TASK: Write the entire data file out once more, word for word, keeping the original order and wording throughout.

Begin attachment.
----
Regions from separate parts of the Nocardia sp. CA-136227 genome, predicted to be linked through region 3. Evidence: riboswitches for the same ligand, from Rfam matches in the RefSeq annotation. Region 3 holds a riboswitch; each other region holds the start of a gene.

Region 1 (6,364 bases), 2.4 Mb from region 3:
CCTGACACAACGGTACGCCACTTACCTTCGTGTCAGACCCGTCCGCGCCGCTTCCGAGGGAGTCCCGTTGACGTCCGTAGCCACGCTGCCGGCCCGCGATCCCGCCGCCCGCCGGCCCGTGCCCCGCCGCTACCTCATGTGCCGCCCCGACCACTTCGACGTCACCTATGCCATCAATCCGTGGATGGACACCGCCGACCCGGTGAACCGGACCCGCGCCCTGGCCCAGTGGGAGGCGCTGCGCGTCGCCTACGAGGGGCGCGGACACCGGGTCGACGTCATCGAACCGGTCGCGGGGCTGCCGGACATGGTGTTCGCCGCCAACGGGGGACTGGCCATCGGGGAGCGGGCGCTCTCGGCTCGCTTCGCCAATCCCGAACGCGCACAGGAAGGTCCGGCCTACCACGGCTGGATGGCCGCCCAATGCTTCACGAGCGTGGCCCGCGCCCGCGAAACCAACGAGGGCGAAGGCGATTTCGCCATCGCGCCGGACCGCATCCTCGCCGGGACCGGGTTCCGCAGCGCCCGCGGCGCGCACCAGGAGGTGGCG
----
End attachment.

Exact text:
Regions from separate parts of the Nocardia sp. CA-136227 genome, predicted to be linked through region 3. Evidence: riboswitches for the same ligand, from Rfam matches in the RefSeq annotation. Region 3 holds a riboswitch; each other region holds the start of a gene.

Region 1 (6,364 bases), 2.4 Mb from region 3:
CCTGACACAACGGTACGCCACTTACCTTCGTGTCAGACCCGTCCGCGCCGCTTCCGAGGGAGTCCCGTTGACGTCCGTAGCCACGCTGCCGGCCCGCGATCCCGCCGCCCGCCGGCCCGTGCCCCGCCGCTACCTCATGTGCCGCCCCGACCACTTCGACGTCACCTATGCCATCAATCCGTGGATGGACACCGCCGACCCGGTGAACCGGACCCGCGCCCTGGCCCAGTGGGAGGCGCTGCGCGTCGCCTACGAGGGGCGCGGACACCGGGTCGACGTCATCGAACCGGTCGCGGGGCTGCCGGACATGGTGTTCGCCGCCAACGGGGGACTGGCCATCGGGGAGCGGGCGCTCTCGGCTCGCTTCGCCAATCCCGAACGCGCACAGGAAGGTCCGGCCTACCACGGCTGGATGGCCGCCCAATGCTTCACGAGCGTGGCCCGCGCCCGCGAAACCAACGAGGGCGAAGGCGATTTCGCCATCGCGCCGGACCGCATCCTCGCCGGGACCGGGTTCCGCAGCGCCCGCGGCGCGCACCAGGAGGTGGCG